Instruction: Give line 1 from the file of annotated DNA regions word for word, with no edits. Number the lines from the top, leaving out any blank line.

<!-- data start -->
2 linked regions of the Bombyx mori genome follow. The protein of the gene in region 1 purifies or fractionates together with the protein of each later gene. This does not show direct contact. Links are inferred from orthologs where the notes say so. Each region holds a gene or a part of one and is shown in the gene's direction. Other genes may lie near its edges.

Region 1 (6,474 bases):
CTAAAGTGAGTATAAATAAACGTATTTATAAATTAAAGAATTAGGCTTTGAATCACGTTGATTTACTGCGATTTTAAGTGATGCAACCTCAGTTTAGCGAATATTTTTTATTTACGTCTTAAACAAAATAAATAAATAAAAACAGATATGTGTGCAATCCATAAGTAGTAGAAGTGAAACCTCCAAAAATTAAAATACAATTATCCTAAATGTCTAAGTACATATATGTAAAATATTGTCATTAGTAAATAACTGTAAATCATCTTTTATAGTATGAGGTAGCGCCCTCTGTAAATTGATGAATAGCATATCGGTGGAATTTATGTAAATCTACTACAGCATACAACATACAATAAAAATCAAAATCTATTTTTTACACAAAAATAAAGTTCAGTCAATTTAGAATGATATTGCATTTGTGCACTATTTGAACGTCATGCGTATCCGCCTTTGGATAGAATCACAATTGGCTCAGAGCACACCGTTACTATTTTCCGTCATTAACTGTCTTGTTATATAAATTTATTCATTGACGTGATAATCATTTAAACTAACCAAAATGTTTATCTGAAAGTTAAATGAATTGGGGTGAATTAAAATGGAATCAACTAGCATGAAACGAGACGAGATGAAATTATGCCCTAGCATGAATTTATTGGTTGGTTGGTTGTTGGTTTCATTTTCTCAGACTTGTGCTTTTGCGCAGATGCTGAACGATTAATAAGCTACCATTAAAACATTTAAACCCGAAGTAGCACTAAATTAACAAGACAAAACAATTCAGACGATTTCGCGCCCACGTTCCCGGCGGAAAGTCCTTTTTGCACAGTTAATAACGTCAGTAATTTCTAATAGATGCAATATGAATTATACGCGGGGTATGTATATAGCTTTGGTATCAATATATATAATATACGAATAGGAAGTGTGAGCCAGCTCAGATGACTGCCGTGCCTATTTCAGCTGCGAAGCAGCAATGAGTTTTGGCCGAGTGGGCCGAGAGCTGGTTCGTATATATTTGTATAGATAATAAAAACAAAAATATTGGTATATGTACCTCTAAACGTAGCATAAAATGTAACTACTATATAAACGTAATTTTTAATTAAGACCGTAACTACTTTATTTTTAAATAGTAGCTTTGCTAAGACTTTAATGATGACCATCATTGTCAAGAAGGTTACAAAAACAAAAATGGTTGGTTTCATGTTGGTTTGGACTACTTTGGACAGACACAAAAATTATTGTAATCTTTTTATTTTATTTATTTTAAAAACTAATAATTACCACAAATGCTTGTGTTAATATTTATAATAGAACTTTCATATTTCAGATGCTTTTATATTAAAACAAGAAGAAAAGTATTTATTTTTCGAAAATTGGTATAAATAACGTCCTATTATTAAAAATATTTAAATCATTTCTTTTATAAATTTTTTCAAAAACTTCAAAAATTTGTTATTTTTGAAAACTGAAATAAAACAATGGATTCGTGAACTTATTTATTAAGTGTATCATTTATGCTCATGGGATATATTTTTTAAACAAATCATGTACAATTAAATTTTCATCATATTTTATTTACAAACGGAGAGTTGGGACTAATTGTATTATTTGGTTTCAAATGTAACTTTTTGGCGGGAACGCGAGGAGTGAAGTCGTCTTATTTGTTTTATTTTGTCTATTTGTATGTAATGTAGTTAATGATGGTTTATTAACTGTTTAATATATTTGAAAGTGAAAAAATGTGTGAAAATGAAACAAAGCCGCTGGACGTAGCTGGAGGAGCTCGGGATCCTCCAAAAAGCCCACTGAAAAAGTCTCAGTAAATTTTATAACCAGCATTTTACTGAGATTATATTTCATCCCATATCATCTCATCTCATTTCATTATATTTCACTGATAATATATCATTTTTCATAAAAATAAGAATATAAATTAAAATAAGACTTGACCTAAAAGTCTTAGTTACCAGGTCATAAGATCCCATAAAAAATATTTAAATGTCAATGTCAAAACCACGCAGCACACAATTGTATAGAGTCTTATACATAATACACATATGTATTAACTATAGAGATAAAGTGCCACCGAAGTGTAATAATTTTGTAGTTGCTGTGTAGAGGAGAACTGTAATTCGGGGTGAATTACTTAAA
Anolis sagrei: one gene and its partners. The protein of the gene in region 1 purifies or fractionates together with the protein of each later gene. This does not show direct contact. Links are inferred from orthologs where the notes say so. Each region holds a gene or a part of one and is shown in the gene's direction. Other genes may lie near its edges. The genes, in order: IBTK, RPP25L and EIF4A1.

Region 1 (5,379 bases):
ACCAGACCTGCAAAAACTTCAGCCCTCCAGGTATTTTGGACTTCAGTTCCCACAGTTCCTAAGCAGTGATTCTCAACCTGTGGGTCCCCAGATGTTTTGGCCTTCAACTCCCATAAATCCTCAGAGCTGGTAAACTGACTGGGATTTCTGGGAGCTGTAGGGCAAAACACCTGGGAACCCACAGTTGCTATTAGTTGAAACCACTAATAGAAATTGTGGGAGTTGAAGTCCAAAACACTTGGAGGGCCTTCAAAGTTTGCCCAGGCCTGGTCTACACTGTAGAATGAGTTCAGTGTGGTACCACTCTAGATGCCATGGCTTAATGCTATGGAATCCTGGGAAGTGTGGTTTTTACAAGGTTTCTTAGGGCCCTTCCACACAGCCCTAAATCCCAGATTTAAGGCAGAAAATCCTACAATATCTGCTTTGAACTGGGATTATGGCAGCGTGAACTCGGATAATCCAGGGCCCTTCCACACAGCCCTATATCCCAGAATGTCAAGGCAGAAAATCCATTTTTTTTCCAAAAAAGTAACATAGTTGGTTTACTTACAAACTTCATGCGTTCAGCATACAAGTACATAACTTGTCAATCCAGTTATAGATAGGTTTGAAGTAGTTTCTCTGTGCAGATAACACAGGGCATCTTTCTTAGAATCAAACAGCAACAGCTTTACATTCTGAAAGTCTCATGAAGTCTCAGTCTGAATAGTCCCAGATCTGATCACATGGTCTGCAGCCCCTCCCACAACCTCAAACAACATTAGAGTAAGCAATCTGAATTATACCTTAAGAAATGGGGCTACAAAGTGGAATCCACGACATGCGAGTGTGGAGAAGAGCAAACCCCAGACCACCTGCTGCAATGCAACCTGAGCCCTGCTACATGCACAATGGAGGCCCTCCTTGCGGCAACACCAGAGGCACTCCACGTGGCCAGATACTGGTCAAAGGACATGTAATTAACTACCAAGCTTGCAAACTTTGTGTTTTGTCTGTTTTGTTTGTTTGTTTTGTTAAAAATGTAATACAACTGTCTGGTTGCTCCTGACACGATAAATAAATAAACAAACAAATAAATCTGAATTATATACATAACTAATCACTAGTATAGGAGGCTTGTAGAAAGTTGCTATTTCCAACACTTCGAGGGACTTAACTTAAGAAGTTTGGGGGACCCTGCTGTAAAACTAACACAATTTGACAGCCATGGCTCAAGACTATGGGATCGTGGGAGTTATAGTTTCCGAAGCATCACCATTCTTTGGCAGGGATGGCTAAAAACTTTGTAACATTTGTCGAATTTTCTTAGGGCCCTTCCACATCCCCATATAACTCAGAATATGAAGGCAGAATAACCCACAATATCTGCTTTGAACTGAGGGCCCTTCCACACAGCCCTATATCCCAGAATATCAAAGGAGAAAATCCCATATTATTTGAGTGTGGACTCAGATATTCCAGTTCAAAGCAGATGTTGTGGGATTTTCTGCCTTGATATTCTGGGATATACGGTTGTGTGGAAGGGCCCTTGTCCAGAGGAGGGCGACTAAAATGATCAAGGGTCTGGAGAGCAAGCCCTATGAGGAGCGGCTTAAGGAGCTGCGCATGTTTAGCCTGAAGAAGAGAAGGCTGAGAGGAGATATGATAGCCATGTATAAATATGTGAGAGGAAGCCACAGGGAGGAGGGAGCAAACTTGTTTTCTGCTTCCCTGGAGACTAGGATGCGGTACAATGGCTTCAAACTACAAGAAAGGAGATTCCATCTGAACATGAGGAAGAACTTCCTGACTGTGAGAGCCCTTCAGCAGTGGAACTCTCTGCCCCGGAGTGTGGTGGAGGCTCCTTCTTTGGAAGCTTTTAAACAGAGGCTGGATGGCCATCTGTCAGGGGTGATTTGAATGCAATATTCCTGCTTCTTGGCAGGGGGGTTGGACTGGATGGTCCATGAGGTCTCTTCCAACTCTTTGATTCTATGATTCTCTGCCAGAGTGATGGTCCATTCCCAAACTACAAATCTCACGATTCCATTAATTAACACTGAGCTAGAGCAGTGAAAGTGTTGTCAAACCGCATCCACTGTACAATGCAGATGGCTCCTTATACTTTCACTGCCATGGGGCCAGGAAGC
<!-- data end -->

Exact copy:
2 linked regions of the Bombyx mori genome follow. The protein of the gene in region 1 purifies or fractionates together with the protein of each later gene. This does not show direct contact. Links are inferred from orthologs where the notes say so. Each region holds a gene or a part of one and is shown in the gene's direction. Other genes may lie near its edges.